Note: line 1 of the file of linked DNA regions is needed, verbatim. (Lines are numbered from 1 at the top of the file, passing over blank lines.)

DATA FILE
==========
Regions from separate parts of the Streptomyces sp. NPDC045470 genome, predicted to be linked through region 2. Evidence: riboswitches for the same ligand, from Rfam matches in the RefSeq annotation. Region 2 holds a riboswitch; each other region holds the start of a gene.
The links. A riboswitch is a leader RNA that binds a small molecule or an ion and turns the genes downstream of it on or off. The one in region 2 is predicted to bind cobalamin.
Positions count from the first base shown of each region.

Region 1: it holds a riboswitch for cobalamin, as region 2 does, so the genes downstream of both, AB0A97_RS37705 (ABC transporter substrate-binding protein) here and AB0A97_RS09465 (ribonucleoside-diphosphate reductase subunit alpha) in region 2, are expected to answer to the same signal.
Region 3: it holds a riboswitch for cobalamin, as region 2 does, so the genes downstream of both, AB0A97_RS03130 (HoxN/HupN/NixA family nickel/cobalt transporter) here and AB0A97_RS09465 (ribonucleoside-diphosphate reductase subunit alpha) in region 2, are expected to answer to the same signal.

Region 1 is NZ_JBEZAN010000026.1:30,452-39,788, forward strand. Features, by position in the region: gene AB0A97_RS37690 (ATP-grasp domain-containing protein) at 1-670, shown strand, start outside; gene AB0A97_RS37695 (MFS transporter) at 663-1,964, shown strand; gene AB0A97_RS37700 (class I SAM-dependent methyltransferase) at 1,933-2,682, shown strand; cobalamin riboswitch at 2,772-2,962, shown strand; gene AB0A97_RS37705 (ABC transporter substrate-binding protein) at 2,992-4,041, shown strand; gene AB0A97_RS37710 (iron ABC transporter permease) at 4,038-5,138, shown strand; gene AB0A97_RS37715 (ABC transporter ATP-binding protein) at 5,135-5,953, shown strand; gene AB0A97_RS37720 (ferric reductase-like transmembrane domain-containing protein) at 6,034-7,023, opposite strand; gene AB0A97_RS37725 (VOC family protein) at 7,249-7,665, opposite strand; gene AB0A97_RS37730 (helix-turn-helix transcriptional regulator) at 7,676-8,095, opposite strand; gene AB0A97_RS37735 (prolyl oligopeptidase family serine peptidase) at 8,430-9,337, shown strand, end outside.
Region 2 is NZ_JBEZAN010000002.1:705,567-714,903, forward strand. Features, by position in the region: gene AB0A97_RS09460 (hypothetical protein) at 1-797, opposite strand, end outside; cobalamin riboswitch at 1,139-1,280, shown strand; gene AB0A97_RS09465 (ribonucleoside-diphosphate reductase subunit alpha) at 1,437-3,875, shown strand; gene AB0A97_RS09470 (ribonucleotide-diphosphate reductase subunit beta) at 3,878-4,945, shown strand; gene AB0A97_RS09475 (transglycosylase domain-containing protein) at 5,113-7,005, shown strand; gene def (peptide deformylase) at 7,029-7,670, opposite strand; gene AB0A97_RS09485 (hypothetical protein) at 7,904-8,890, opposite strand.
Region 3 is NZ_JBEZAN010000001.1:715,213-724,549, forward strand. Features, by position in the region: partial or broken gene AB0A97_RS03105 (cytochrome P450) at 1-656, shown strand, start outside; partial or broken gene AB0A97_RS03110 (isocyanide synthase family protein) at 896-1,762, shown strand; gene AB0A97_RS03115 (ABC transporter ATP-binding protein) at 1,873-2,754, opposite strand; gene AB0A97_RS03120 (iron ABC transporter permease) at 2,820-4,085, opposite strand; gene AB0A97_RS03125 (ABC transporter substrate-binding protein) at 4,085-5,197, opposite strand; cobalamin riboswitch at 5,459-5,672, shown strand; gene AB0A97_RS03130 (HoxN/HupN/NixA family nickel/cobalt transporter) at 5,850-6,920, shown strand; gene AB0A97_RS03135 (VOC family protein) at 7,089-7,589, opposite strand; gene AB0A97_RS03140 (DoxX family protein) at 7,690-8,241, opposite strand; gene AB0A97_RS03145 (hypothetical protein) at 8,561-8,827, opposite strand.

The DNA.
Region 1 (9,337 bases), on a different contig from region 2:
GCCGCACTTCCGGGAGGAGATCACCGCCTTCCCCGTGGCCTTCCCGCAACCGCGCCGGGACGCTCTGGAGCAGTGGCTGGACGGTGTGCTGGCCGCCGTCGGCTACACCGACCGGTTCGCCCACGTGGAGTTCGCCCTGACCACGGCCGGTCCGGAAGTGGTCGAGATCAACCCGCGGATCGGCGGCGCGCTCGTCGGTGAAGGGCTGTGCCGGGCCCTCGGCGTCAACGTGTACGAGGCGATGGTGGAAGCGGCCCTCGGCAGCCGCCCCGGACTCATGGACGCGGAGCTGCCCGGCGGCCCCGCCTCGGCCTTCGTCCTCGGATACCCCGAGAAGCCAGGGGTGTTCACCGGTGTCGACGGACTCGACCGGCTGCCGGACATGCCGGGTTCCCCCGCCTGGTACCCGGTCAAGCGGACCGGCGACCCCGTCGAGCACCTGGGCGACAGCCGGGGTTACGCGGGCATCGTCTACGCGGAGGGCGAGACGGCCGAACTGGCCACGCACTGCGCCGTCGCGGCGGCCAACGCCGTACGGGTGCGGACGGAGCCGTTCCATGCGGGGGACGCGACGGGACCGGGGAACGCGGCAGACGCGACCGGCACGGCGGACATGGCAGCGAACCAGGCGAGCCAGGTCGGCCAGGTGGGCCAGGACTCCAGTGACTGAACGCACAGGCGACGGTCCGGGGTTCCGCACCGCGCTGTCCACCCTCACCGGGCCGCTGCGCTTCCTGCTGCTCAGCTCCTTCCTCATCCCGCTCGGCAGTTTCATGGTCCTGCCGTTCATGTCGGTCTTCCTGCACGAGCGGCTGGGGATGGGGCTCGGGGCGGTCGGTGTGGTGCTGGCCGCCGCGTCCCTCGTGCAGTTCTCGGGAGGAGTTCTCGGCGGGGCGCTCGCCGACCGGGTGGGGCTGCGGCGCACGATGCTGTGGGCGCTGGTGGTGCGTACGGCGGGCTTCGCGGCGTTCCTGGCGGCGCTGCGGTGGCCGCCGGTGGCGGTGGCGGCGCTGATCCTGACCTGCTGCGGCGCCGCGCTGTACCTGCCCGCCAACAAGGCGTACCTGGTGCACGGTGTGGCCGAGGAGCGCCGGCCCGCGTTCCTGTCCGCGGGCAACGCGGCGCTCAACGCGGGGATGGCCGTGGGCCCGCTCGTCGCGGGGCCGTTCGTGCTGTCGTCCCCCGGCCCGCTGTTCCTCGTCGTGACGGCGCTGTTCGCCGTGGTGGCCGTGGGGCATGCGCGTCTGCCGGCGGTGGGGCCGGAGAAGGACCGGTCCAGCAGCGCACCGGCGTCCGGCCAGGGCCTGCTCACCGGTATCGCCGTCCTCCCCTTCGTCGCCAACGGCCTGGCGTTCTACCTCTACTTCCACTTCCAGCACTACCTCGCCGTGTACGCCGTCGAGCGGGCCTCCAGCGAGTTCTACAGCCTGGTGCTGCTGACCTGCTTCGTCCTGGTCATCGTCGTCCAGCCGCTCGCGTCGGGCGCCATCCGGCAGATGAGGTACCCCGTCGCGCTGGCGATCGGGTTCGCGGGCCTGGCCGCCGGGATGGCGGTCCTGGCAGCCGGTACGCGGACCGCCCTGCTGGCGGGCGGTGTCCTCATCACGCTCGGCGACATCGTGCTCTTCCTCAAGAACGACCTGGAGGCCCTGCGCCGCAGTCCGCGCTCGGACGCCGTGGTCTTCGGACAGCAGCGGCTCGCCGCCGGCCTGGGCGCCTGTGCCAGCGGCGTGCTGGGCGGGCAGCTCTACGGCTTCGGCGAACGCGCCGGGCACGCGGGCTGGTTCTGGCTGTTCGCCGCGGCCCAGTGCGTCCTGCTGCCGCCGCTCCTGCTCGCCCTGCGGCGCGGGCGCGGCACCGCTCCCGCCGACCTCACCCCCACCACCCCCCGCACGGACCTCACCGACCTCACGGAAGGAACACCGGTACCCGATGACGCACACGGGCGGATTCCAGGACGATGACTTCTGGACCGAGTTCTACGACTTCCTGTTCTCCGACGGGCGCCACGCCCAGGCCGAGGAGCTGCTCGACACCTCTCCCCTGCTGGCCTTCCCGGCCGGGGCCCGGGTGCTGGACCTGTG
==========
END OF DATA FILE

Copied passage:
Regions from separate parts of the Streptomyces sp. NPDC045470 genome, predicted to be linked through region 2. Evidence: riboswitches for the same ligand, from Rfam matches in the RefSeq annotation. Region 2 holds a riboswitch; each other region holds the start of a gene.